De Lima files bill to ban poll bets from premature campaigning
If Senator Leila De Lima’s new bill will push through, incumbent officials and other politician-turned-celebrities seeking re-election or running for an elective position can no longer appear on television a year before the start of the campaign period.
De Lima filed Senate Bill No. 1893 seeking to prohibit any form of premature campaigning for prospective candidates in national or local elections.
In a statement on Wednesday, she said she filed the bill as some individuals and government officials have started posting banners along streets even before the start of the campaign period for the 2019 elections.
“It’s time to put a stop to such deceptive schemes,” she added.
De Lima said the bill defines a prospective candidate as “any person aspiring for or seeking an elective public office, whether or not he has explicitly declared his intention to run as a candidate immediately preceding elections.”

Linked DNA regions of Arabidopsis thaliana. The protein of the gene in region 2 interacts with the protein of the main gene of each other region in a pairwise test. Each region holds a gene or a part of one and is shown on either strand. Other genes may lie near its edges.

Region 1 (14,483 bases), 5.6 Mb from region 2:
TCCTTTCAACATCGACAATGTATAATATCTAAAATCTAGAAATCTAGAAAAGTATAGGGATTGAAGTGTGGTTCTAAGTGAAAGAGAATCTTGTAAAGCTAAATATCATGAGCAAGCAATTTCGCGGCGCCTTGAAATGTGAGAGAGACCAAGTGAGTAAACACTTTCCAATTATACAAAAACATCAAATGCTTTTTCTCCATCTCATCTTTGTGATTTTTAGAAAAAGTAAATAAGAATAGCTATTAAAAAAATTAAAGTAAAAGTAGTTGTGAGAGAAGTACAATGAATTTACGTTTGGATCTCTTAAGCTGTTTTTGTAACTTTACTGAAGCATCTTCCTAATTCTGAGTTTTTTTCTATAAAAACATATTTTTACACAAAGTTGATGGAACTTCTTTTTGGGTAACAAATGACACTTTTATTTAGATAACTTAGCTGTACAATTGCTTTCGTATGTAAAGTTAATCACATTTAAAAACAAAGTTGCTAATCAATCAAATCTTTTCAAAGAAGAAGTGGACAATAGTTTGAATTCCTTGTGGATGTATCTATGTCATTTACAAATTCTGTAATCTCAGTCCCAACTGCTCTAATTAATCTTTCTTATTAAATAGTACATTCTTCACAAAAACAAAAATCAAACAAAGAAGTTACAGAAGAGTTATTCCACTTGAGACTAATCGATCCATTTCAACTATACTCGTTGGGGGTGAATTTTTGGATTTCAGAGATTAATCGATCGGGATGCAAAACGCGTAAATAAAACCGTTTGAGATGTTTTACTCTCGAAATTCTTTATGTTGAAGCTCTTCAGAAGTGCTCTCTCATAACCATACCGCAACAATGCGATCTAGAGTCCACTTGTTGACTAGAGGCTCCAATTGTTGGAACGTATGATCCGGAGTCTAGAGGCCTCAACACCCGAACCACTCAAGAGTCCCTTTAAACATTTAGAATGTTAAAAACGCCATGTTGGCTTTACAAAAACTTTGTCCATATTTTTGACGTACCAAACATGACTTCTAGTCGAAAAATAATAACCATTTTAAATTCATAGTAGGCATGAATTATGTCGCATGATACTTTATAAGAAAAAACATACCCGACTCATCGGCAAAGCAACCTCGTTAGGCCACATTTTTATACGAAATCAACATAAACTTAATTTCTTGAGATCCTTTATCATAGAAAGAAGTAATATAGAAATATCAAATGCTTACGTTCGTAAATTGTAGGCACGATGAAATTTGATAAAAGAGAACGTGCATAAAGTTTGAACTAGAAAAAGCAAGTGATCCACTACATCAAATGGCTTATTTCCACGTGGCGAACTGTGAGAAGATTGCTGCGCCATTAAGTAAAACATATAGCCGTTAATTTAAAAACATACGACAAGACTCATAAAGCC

Under the bill, a prospective candidate cannot endorse a product or service, appear as a guest in a television or radio show (except for news coverages) or in an infomercial, documentary, or movie.
They are also prohibited from accepting employment in media outlets as news anchor, writer or regular talent, the statement read.
Likewise, they cannot buy any print, radio, television, or internet space to advertise himself or any product or service.
“I know that like the anti-political dynasty bill, this type of bill is among those hard to push among many lawmakers. But it’s worth doing,” De Lima said.
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